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How Fossil Fuel Dollars Warped University Climate Research

As the effects of climate change become daily more apparent, universities are busy declaring climate emergencies, divesting their financial assets in fossil fuel, and pledging to meet ambitious climate goals. At the same time, however, these institutions are accepting hundreds of millions of dollars from the fossil-fuel industry. In a grim irony, many of the scientists and scholars tasked with helping us survive the climate crisis are funded by companies actively working to delay climate action.


In 2011 the MIT Energy Initiative released a white paper, The Future of Natural Gas, which advocated government investment in natural gas as a “bridge to a low carbon future.” The authors — one of whom later became secretary of energy — failed to disclose numerous ties to industry. The Energy Institute itself was funded by ExxonMobil, Saudi Aramco, Shell, Chevron, and other oil and gas companies — including Schlumberger, which counts among its directors the Massachusetts Institute of Technology’s president, L. Rafael Reif.

Yet despite these conflicts of interests, the report came to function as an “independent” confirmation of industry’s message. In 2014, for example, it was included among supporting documents compiled by Energy in Depth — a public-relations front for the oil industry — in a successful bid to persuade Allegheny County, Pennsylvania, to lease mineral rights for gas drilling. And its ideas also surfaced in President Barack Obama’s 2014 State of the Union address, which claimed that natural gas could be a “bridge” to a clean energy future.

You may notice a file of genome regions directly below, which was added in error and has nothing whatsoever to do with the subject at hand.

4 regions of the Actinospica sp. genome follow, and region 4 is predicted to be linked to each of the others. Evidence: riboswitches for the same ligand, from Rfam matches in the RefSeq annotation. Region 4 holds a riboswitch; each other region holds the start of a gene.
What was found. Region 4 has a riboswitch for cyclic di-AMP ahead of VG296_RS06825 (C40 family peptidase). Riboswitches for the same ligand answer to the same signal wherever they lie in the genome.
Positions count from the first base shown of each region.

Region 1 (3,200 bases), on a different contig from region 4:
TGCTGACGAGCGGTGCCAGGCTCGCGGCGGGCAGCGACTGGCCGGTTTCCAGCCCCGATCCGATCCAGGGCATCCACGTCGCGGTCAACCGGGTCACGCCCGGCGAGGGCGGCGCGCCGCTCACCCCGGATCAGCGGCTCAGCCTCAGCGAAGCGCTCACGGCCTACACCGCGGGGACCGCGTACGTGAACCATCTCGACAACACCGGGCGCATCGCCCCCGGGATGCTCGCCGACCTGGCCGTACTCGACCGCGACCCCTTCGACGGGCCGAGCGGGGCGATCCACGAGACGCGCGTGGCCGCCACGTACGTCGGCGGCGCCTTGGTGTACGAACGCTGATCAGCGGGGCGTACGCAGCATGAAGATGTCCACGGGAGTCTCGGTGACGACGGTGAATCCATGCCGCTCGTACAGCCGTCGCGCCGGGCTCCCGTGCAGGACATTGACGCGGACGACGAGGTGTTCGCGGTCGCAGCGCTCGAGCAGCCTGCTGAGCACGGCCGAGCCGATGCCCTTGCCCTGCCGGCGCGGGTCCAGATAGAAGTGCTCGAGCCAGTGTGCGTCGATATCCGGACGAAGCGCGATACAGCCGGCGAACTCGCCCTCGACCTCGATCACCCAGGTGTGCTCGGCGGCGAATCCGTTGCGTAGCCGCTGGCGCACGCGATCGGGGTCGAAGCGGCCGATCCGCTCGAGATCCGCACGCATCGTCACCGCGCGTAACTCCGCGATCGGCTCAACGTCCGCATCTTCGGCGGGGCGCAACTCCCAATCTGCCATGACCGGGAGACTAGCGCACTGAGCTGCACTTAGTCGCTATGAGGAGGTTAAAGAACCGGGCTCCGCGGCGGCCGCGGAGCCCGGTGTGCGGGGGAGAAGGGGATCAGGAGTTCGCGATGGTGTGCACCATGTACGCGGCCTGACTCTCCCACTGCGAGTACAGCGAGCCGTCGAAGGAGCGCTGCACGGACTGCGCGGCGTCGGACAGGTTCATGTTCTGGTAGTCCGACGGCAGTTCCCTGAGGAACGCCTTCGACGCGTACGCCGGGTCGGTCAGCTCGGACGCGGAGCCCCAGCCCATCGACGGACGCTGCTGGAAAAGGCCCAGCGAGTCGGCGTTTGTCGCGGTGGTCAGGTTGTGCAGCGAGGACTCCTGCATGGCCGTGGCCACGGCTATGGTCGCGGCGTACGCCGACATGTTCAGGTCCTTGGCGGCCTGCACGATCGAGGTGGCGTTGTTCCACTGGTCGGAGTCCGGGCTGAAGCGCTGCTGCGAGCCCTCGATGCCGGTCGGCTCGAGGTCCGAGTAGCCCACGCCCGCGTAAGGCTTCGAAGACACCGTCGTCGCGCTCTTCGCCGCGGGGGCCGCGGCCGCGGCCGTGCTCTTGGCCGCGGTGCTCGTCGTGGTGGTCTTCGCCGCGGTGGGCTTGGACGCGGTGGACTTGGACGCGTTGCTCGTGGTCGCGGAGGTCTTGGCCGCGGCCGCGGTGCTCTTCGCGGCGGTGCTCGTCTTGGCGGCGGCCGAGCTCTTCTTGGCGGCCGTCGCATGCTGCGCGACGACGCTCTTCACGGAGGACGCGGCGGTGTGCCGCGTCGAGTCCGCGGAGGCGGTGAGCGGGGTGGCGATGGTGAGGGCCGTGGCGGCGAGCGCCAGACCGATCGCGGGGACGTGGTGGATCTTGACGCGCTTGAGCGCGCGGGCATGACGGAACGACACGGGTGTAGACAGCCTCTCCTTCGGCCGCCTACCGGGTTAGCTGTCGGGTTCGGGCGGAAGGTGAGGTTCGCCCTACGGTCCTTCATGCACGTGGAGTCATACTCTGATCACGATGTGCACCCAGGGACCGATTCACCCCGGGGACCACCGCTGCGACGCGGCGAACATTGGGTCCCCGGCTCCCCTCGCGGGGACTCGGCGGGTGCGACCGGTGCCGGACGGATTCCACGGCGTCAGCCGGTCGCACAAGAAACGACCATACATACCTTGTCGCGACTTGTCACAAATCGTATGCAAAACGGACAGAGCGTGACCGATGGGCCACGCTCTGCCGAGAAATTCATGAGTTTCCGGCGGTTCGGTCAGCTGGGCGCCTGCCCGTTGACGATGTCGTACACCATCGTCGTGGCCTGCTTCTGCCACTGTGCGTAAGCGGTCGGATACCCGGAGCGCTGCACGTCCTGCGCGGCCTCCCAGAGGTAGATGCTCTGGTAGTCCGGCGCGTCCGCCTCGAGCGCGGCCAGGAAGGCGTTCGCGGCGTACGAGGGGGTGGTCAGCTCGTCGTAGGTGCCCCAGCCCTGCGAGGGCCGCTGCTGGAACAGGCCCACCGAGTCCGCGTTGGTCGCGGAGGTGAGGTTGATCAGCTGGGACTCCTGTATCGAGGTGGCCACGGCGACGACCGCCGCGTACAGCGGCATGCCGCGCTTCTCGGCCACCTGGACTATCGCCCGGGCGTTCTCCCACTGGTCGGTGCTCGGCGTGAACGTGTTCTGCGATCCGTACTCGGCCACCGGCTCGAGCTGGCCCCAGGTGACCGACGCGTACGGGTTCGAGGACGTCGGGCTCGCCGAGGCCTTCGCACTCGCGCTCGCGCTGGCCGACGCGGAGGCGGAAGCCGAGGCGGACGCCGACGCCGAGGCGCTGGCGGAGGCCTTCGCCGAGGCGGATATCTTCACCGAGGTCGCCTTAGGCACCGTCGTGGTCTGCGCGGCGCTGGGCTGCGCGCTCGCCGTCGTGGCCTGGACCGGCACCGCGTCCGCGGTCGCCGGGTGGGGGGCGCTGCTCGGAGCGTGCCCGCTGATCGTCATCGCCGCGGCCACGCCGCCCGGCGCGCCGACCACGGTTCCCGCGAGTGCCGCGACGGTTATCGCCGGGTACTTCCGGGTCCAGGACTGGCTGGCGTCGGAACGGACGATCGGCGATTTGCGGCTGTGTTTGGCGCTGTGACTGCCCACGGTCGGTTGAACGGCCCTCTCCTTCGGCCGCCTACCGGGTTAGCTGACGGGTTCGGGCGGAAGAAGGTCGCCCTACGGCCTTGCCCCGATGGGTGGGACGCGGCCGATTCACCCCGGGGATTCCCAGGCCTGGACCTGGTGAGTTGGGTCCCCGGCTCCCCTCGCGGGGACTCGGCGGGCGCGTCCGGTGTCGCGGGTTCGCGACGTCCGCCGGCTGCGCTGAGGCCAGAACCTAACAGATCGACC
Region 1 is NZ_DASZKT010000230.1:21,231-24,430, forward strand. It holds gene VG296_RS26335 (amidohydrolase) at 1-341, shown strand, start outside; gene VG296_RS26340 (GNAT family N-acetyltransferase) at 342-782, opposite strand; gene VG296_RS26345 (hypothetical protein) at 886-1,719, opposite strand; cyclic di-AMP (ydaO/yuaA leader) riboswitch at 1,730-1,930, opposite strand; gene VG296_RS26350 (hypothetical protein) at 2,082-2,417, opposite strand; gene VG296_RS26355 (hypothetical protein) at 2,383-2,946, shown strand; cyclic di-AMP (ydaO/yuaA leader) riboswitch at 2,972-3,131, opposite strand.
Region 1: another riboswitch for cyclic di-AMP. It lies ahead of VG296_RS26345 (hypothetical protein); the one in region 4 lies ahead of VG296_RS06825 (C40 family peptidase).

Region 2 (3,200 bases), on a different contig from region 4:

A more recent example is the 2022 Supreme Court decision in West Virginia v. EPA, which limited the Environmental Protection Agency’s ability to restrict greenhouse gases. Justice Neil Gorsuch’s concurring opinion references an article by Susan Dudley, director of George Washington University’s Regulatory Studies Center. The center’s funders include the Koch Brothers, Searle Freedom Trust, and the ExxonMobil Foundation, all large backers of climate-change denialism. Nowhere in the article is Dudley’s funding disclosed.

Such examples are glimpses into a careful strategy of sowing doubt. In the late 1990s, the American Petroleum Institute developed a multimillion-dollar plan to derail government action on climate change by playing up the notion that the science remained “uncertain.” According to a 1998 memo, the program’s goal was “undercutting the ‘prevailing scientific wisdom’” in part by providing research funding for projects that would offer “a complete scientific critique” of the research and conclusions” of the United Nations’ Intergovernmental Panel on Climate Change. We are now witnessing the fruits of that project.

In the decades since, API members and allies have funneled billions of dollars into academic research. Scholarly articles as well as investigative reports from student groups at CambridgeGeorge WashingtonHarvardOxfordPrinceton, and Stanford detail the jaw-dropping sums at stake. The Energy Biosciences Institute, for example — a research collaboration of three public research institutions — began with a half billion-dollar gift from British Petroleum.

What does this money buy fossil-fuel companies? A better reputation? Yes. A chance at intentionally or unintentionally biasing research outcomes? Yes. But it does much more. In essence, the millions of dollars create a kind of shadow academic world, one woven inextricably into the university. It secures favorable white papers, journals, societies, public-policy comments, courtroom testimony, and front groups that attack what the industry sees as damaging science.

Read entire article at Chronicle of Higher Education